In the last ten to fifteen years, many changes have occurred in the operatic profession largely due to a dwindling audience and a need to attract the next generation of operagoer. The most obvious example of such a change is the advent of the high definition broadcast – for an eighth of the price of an orchestra seat at the Met, opera lovers can go to their local movie theater (maybe “theatre” is more appropriate here) and see the latest operatic offering.
In addition to changes in marketing and the diversification of mode of presentation (and perhaps, because of these changes), artistic directors are now looking for the “total package” performer – one that can sing, looks the part, and (hold your breath), can ACT.
Most people think opera is a musical art form. Well, they are only half right. When the Camerata met in the late 1500’s, they were not setting out to create a new musical art form – they were setting out to create a new theatrical art form. It was Greek theatre and the use of the voice in Greek theatre that inspired the first operas. Letters from the great composers including Verdi, Mozart, Gluck, and Wagner (to name only a few) prove their desires for singers to be not just great singers, but also great actors. Gluck and Wagner went so far as to say that drama was more important than music. And these guys were no slouches.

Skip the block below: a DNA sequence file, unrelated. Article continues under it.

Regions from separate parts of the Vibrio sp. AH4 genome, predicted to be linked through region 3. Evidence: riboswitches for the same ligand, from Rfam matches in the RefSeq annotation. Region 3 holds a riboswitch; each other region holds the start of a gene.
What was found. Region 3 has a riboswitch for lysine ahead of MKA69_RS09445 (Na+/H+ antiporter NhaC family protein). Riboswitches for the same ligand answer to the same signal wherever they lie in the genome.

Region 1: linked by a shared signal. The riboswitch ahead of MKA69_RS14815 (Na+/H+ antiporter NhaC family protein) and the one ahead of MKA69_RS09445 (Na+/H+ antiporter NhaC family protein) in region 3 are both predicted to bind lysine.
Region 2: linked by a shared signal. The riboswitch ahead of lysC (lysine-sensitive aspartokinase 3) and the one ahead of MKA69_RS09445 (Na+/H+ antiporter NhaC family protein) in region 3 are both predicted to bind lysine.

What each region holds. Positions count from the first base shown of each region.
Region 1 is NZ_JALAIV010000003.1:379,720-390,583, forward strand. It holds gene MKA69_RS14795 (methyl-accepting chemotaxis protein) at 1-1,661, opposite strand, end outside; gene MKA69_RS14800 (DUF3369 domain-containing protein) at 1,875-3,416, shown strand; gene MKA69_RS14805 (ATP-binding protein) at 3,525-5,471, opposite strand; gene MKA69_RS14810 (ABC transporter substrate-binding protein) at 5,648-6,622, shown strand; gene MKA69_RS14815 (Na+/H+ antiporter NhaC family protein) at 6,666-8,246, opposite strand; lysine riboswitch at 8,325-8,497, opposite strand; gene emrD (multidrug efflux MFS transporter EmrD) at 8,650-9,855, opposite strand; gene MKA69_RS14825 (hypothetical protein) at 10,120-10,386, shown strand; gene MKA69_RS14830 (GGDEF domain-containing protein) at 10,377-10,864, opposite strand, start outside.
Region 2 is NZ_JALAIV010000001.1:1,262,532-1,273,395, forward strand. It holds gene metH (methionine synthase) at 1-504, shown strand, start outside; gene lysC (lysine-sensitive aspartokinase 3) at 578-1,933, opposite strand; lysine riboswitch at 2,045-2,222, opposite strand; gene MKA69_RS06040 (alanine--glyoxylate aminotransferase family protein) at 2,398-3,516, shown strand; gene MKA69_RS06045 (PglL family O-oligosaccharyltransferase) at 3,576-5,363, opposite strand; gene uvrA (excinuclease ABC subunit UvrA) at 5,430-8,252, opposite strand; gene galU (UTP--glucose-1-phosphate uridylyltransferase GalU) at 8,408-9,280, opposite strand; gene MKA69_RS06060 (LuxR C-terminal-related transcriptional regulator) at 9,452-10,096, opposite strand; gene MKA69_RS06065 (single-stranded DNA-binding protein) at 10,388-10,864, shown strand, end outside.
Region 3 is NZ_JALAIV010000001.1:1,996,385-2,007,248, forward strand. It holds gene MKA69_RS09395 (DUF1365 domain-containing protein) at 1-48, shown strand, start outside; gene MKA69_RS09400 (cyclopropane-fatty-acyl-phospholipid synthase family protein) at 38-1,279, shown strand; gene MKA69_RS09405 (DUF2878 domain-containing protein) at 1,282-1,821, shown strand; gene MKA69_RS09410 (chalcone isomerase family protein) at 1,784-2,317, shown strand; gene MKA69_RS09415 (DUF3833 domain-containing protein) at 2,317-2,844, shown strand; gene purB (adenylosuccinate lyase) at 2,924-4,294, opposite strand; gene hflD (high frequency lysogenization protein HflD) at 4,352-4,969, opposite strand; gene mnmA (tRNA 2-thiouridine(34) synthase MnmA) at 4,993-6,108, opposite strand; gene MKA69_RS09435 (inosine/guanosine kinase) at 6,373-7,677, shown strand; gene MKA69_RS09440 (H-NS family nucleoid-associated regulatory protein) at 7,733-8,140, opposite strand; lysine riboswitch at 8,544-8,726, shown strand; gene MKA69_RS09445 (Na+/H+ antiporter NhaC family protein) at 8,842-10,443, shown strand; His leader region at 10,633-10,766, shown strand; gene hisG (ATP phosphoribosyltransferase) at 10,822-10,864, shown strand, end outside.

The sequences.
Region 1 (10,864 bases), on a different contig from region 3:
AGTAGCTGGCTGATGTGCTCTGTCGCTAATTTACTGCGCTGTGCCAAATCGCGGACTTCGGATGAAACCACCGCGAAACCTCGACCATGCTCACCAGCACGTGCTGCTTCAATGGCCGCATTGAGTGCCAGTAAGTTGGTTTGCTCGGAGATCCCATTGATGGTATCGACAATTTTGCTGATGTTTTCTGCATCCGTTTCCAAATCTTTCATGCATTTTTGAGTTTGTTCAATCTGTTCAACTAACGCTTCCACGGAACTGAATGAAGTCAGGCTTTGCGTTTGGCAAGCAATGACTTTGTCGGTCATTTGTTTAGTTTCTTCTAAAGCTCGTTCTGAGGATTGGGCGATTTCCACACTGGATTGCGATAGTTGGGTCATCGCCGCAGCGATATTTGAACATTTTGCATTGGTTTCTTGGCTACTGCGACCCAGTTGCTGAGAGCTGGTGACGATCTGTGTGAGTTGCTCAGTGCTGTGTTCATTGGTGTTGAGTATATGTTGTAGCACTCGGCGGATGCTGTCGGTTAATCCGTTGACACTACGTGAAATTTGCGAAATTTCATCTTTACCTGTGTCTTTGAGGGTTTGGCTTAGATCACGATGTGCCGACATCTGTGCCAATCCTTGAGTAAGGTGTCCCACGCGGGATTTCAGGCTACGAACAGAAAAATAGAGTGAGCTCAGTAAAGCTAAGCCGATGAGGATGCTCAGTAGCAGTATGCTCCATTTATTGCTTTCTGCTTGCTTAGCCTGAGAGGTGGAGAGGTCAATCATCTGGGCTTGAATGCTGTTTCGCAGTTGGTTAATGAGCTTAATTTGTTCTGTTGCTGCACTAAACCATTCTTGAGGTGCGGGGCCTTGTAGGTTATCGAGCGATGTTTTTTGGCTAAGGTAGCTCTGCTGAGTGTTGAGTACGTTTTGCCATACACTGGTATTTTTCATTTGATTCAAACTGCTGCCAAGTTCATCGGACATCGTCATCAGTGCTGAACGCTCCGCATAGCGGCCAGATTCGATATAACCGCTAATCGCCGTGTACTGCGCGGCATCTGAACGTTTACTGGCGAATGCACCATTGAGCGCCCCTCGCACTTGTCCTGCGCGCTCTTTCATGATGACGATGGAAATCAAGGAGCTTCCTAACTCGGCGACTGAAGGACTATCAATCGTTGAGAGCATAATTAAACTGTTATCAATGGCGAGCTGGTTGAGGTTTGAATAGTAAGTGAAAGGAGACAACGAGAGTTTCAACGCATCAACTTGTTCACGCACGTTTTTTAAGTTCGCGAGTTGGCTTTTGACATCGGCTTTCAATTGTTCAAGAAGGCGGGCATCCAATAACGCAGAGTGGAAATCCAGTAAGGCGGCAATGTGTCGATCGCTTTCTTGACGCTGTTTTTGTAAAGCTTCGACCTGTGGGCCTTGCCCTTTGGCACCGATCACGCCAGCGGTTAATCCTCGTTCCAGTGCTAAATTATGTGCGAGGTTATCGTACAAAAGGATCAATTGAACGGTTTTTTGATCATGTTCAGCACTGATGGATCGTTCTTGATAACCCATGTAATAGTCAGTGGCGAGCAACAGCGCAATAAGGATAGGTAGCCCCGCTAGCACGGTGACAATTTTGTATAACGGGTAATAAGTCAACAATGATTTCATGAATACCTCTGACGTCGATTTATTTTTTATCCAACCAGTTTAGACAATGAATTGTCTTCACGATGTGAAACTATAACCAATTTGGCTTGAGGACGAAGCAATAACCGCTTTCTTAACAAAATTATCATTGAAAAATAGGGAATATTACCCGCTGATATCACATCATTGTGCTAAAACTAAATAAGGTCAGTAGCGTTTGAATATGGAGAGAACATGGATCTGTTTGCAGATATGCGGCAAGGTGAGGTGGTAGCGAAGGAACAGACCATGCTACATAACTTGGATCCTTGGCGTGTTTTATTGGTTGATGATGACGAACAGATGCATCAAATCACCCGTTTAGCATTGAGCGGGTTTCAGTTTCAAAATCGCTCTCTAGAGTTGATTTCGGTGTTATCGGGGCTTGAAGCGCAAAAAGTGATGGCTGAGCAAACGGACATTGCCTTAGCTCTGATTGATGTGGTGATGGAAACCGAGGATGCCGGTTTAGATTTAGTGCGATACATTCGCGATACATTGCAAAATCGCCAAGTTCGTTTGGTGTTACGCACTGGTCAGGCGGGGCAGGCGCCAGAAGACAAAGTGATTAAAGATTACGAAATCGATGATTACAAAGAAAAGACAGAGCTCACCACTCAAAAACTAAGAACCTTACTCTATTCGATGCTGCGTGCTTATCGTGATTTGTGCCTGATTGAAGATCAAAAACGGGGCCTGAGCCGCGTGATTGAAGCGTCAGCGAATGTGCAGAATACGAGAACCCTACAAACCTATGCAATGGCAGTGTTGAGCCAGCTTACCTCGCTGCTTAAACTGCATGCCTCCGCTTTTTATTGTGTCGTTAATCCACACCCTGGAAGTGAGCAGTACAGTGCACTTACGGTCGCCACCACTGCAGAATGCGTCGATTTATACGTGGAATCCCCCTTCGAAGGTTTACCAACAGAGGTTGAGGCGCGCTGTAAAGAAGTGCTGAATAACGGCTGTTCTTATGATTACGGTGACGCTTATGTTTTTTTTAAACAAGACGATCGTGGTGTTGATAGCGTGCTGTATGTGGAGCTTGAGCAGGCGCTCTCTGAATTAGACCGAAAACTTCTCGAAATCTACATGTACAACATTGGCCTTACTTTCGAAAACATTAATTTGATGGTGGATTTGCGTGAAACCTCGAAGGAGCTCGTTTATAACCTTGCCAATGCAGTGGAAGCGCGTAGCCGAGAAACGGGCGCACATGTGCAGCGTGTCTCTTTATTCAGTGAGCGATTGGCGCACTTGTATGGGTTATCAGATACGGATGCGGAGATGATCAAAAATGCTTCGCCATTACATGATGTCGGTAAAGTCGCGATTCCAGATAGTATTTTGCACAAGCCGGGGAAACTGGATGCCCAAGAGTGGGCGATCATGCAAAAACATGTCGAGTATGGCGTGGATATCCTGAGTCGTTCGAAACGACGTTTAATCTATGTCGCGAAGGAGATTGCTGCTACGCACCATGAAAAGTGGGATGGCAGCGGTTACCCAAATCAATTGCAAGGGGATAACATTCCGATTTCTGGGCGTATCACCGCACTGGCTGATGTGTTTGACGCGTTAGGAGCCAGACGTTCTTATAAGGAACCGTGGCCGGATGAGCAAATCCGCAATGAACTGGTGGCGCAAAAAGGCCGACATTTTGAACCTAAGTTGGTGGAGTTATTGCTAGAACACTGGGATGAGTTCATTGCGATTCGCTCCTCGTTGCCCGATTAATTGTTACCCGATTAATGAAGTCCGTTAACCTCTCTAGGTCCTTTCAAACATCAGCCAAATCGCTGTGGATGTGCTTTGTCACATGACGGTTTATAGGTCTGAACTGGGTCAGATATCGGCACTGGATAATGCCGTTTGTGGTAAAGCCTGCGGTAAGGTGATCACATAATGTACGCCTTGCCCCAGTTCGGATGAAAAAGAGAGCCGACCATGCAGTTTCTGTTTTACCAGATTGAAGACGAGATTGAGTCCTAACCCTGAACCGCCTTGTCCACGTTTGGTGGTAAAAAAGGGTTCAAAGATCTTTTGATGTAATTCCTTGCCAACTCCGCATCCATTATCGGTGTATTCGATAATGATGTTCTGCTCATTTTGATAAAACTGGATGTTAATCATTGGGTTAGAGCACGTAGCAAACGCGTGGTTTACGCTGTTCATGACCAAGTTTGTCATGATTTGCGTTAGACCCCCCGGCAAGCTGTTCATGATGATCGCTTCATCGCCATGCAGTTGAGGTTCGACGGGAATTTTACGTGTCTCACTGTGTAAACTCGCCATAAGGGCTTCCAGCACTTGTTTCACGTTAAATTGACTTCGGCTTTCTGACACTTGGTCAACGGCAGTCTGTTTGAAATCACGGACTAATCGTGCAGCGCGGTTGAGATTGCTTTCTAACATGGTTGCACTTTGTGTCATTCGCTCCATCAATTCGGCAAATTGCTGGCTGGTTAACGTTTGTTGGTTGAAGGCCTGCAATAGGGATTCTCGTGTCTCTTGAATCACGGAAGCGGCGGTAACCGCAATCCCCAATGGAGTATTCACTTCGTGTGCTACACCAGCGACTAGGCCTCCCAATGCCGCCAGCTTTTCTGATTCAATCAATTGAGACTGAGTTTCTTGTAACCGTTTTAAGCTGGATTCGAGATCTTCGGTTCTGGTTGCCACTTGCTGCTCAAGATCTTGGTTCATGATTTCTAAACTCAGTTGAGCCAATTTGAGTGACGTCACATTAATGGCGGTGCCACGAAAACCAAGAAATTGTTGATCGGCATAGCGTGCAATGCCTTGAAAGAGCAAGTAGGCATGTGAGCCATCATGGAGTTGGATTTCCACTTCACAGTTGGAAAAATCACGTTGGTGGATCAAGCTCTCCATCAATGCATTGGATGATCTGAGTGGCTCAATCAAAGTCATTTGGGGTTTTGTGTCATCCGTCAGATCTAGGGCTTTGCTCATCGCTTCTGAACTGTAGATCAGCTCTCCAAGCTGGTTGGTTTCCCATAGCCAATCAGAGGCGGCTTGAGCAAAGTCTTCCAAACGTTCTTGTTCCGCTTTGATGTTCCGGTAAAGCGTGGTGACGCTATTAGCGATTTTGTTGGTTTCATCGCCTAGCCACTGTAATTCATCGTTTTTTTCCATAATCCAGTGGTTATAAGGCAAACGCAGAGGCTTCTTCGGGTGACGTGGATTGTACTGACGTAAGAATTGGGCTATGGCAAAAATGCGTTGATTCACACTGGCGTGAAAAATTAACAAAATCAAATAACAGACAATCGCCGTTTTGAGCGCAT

So, why did we get away from the theatre of opera? There are likely many reasons, one of the most interesting being the advent and mass distribution of sound recordings, which allowed consumers to listen to the music of opera devoid of the theatrical spectacle. Whatever the reason or reasons, operatic theatre (and by association, acting) seems to be making a comeback.
Singer and Actor demystifies theatrical acting technique stemming from Stanislavski’s Method of Physical Action and provides singers at all levels a roadmap with which to complete character preparation, using a clear and organized progression based on the work of Franchelle S. Dorn and exercises and examples (recitatives, arias, and ensembles). Singers (including choristers) are given the necessary tools to prepare auditions and inhabit a character from rehearsal to final performance.
Singer and Actor also provides a history of acting from its beginnings to the present day, including a survey of acting techniques from Stanislavski, Meisner, Hagen, Strasberg, Larry Moss, and others. Drawing additionally on the writings of composers and other creators of opera, the book deals with the misconception that only the singing matters in opera and includes a discussion of previous approaches to operatic acting.
Alan E. Hicks, in nearly twenty-five years in the arts, has worked as a professional opera singer, award-winning stage director, and teacher of musical theatre and opera. He is a former faculty member of the Actors Studio Drama School and the American Academy of Dramatic Arts as well as schools of music across the country. His students have found success from Broadway to network television and from opera to major motion pictures. He lives in Iowa City, Iowa.